As one of the oldest artistic methods, watercolor techniques are tricky mediums to master. As a versatile and flexible medium, also known as aquarelle, watercolor is a painting technique which relies on water and concentrates on the wet and dry, light and dark contrasts. The watercolor paint techniques are certainly skills worth pursuing since they award the artist with some of the most beautiful effects of color and light. Due to its immediacy, the direct and spontaneous response to the subject matter, watercolors express the effects of the shifting light. For the beginners, drawing or painting with the use of the watercolor paint techniques can be tricky. What brush to choose, should the paper be wet or dry, what is the best way to control the wash, are just a few of the questions that follow the watercolor technique.
The history of the watercolor techniques dates back to cave paintings and ancient Egyptians. Used to decorate the walls of churches, paint the ritual and funerary art, watercolor art traveled the world and also documented the world. The earliest illustrators and watercolor artists carried with themselves the boxes of paints and accompanied the famous explorers of the globe. Some of the earliest maps and typography paintings were created with the use of the method, not to mention book illustrations, and various detailed drawings of animals or human figures.
To achieve the luminosity which is truly magical, there are various watercolor techniques one should adopt which help the artists on his/her creative journey. There are several tips to follow and learn which help the beginners to conquer the painting and drawing using this old artistic method. The time dedicated to master the watercolor paint technique is not lost time since amazing results and effects follow.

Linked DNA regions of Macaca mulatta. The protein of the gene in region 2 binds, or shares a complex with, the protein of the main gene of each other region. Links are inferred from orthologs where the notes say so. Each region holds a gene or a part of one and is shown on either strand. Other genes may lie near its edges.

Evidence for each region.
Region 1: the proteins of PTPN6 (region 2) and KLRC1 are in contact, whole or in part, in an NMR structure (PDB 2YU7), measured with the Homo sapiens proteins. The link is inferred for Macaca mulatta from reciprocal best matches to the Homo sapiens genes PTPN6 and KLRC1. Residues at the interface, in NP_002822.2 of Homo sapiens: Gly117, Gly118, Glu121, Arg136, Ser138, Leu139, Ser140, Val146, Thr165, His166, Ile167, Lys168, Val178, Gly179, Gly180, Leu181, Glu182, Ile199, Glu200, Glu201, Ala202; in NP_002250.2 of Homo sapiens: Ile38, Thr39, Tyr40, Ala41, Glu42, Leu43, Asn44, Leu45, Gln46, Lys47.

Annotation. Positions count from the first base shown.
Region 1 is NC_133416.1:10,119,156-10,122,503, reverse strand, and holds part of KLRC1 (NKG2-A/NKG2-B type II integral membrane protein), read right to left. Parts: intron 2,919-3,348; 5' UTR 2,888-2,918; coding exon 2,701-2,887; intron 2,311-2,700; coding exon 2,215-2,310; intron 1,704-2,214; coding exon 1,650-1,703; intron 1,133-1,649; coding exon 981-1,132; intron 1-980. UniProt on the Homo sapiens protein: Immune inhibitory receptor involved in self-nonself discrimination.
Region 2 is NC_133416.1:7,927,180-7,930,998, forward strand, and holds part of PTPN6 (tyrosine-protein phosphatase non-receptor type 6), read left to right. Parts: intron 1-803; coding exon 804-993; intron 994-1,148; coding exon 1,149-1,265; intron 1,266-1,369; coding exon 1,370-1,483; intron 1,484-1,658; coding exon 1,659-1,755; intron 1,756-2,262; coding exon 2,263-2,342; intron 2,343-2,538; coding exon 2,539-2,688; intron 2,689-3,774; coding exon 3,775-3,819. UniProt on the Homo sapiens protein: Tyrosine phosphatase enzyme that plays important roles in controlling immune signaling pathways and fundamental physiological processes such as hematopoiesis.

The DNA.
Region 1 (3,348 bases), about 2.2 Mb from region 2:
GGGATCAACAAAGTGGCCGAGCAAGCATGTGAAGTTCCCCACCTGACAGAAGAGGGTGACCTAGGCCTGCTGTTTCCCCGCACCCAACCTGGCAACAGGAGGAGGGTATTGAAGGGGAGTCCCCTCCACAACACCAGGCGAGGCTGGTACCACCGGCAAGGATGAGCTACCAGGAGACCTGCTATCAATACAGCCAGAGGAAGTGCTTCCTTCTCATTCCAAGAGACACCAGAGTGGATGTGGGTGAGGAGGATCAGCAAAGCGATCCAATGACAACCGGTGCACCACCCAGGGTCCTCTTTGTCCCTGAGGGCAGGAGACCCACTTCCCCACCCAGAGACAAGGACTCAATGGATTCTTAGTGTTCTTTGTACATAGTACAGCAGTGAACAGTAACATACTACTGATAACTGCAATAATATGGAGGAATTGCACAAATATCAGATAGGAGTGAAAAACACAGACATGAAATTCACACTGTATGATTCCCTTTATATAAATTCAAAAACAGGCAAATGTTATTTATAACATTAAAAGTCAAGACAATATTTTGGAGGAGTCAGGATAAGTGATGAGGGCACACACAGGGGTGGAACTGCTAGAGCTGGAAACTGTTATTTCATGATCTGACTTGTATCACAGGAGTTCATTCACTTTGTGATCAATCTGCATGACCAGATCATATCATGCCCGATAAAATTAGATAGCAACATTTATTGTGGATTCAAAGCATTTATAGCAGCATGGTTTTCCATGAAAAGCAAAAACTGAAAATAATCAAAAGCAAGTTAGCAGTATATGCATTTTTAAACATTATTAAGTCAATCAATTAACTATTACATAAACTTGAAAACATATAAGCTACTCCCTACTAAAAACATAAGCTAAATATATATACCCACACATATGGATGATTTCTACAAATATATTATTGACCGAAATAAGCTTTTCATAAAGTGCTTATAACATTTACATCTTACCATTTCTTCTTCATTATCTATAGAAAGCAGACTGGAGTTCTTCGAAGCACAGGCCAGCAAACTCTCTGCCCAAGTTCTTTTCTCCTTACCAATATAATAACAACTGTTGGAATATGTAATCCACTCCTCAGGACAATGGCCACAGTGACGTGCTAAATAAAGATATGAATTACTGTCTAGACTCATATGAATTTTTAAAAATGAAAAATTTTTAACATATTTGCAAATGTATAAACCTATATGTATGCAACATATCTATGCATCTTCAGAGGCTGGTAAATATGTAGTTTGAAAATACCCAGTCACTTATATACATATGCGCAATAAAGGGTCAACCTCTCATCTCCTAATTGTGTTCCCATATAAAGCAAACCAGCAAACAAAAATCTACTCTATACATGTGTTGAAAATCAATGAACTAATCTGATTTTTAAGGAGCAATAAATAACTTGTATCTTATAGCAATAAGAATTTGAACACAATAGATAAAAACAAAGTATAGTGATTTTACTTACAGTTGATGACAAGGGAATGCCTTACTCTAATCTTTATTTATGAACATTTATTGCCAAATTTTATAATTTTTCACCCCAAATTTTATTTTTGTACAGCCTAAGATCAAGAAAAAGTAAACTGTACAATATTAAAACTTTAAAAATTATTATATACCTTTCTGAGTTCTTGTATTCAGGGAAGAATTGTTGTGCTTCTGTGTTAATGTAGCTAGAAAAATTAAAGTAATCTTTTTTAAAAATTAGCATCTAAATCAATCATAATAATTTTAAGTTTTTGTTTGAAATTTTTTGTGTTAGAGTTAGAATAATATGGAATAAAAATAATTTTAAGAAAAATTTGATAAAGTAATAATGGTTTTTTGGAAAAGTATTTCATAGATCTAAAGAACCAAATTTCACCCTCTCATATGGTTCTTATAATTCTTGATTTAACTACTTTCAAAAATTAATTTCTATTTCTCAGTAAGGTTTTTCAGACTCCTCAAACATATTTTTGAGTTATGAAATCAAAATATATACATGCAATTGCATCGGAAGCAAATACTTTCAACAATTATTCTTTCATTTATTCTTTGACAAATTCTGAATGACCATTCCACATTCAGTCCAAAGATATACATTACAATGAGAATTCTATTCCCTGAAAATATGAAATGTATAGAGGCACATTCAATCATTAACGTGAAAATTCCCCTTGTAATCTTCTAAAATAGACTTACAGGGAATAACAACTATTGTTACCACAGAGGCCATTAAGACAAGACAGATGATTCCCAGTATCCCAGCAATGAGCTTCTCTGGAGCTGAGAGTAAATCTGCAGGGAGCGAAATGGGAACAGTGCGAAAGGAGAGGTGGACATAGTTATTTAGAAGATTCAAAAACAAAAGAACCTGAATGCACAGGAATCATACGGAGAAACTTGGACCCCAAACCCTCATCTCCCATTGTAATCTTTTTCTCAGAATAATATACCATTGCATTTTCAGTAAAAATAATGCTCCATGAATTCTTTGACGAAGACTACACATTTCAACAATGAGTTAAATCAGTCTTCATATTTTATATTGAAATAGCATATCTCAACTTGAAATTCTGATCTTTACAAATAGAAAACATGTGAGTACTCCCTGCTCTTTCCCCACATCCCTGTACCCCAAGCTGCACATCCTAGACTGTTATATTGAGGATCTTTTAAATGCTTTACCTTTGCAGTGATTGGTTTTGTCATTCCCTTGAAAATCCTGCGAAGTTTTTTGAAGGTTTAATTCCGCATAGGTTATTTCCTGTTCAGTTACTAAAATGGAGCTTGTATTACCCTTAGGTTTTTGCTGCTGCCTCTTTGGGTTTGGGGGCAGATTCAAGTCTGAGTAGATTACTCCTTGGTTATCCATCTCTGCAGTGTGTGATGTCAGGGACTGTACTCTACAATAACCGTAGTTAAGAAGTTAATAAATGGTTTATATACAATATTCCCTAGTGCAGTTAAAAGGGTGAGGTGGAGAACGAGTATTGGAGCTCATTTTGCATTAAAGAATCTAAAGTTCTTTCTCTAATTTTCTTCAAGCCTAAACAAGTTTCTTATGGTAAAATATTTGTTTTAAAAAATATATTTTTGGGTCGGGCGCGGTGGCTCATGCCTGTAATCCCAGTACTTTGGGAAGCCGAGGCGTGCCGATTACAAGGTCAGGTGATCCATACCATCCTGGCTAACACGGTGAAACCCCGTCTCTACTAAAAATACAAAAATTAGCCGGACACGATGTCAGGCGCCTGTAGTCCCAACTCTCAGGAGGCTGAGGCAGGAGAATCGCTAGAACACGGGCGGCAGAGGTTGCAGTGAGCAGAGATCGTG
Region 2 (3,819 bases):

Just as its name suggests, watercolor is a water-based medium that uses pigments suspended in the water-soluble vehicle. The choice of such paints for sure will not dictate the end result of the work, but if capable, one should invest in a good quality watercolor paints and brushes. The better-quality paints will not only last longer but will not yellow or degrade as much over time and the good-quality brush will aid the artist as well. The best tip we can offer when it comes to the choice of the brush is to have a range. Experiment with the different sizes and ranges available today, and even choose a smaller brush then you may think you will need. These will help with the small details one may not even anticipate. Before you even start to work in watercolor, you should also make sure that you have paper towels with you. These are useful as they act as an eraser for your watercolors, and can also help to direct the paint in different directions. Another trick to erase in watercolor is to apply water on the dry layer, let it sit for just a minute and then dab away with a paper towel.
The surface of the paper is also important. Watercolor papers are traditionally sized, or treated with a substance to reduce the cellulose absorbency. Heavier paper with more texture on it is sometimes preferred as it can hold up to rubbing and extreme wet washes. As the watercolor technique sometimes requires various layers of color and wash, the heavier papers are the way to go. Using such paper allows the artist multiple brush strokes and layering of paint.